Alex Ferrari 17:34
I understand what you mean, I understand I understand your point of view on that. But I mean, but the concept of meant me you meditate, right?

Matt Kahn 17:43
I do. But I meditate in a very different way. My meditation style is whether the mind now my mind is not noisy at all. But that's not something I did willfully. That's something that happens spontaneously, but my meditation style and the way I teach it as love the mind, when it's noisy. Love the mind when it's quiet. Love the heart, when it is congested, love the heart when it's open. Because in the beginning, there are experiences people have where they meditate, and they go from profound noise to profound, quiet. And that's a wonderful contrast. But it creates this extreme distortion, where now people need things to always be quiet in order to have that kind of connection. And it creates two locations, it creates noise and it creates quiet or it creates unconsciousness, and consciousness. And what I want to do in my work is I want to break through all of the duality of going from one place to another place. So radically speaking, when we breathe, or when we love, we breathe, if there's no ice, we breathe if there's no noise. And what's interesting as an inquiry about this, because meditation can be taught so many different ways. But meditation is a form of self inquiry. And so what I think is interesting is when people ask themselves, when things are noisy, does it ever interrupt the breath? And just look? And if things are quiet, does it ever interrupt the breath? And what starts to happen slowly, but surely, is that your point of view of the moment is not coming from the interpretation of mind, or how the moment reminds you of a past trauma. But it comes from your new point of view, which is actually the breaths perspective, which is that everything is happening, everything is changing. But if nothing permanently interrupts the breath from coming and going, then we start to settle into more of an all as well perspective of what's happening in our reality. And so I like to teach an inclusive form of meditation versus an exclusive form.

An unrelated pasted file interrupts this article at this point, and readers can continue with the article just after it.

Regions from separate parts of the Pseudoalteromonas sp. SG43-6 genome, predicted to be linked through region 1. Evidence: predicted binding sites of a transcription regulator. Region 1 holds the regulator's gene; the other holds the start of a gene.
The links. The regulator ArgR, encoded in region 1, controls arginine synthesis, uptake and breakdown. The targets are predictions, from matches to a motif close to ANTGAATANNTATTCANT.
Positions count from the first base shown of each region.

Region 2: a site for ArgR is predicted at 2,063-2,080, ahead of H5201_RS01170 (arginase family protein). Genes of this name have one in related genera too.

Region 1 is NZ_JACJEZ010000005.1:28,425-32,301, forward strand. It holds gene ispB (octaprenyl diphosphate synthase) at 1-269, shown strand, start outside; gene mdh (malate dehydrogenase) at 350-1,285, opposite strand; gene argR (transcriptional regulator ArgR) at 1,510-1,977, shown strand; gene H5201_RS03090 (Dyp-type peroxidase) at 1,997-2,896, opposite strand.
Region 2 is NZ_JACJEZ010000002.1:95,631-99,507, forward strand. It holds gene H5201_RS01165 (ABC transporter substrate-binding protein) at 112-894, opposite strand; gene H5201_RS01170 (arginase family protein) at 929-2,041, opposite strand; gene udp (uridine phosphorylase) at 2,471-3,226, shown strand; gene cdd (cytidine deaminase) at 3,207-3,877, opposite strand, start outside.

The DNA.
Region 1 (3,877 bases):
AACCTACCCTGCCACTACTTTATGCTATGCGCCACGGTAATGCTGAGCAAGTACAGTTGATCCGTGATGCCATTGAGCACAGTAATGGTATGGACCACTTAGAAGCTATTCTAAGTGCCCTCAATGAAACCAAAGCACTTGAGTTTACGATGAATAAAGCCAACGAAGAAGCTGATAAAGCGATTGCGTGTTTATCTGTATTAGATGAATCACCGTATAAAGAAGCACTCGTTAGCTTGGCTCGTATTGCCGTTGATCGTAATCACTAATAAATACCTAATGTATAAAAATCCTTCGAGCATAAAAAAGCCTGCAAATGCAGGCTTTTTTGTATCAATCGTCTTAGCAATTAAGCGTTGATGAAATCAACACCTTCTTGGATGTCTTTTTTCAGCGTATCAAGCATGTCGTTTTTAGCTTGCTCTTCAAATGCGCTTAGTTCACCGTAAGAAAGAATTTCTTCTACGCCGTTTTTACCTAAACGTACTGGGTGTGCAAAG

Alex Ferrari 20:00
Fair enough, fair enough. Now, so many of us deal with anger, yes, angry about life not going our way. We're angry, this person's not doing that we're angry that the taxman is knocking on our door, we're angry at, you know, everything, we're angry all the time. How any what advice you have for dealing with anger and letting that anger go. And in, I'll give you my, my, my perception of it is, you have to, for me, at least I needed to identify why I was angry, because anger is just a symptom is not the right it's not the cause. And you could take, you know, quote, unquote, drugs to damp down the symptoms, but you don't know what's causing it. So once you understand, if you do the self work, and go inside and find out, Oh, I'm angry, because, you know, this person took away my teddy bear when I was seven. And that snowballed into I hate this, or I'm angry about that. It's, it's just an example, you know, but, but once you understand that, then you can start working on it. And then that kind of relieves it as for me in my life, but I'd love to hear what you think.

Matt Kahn 21:14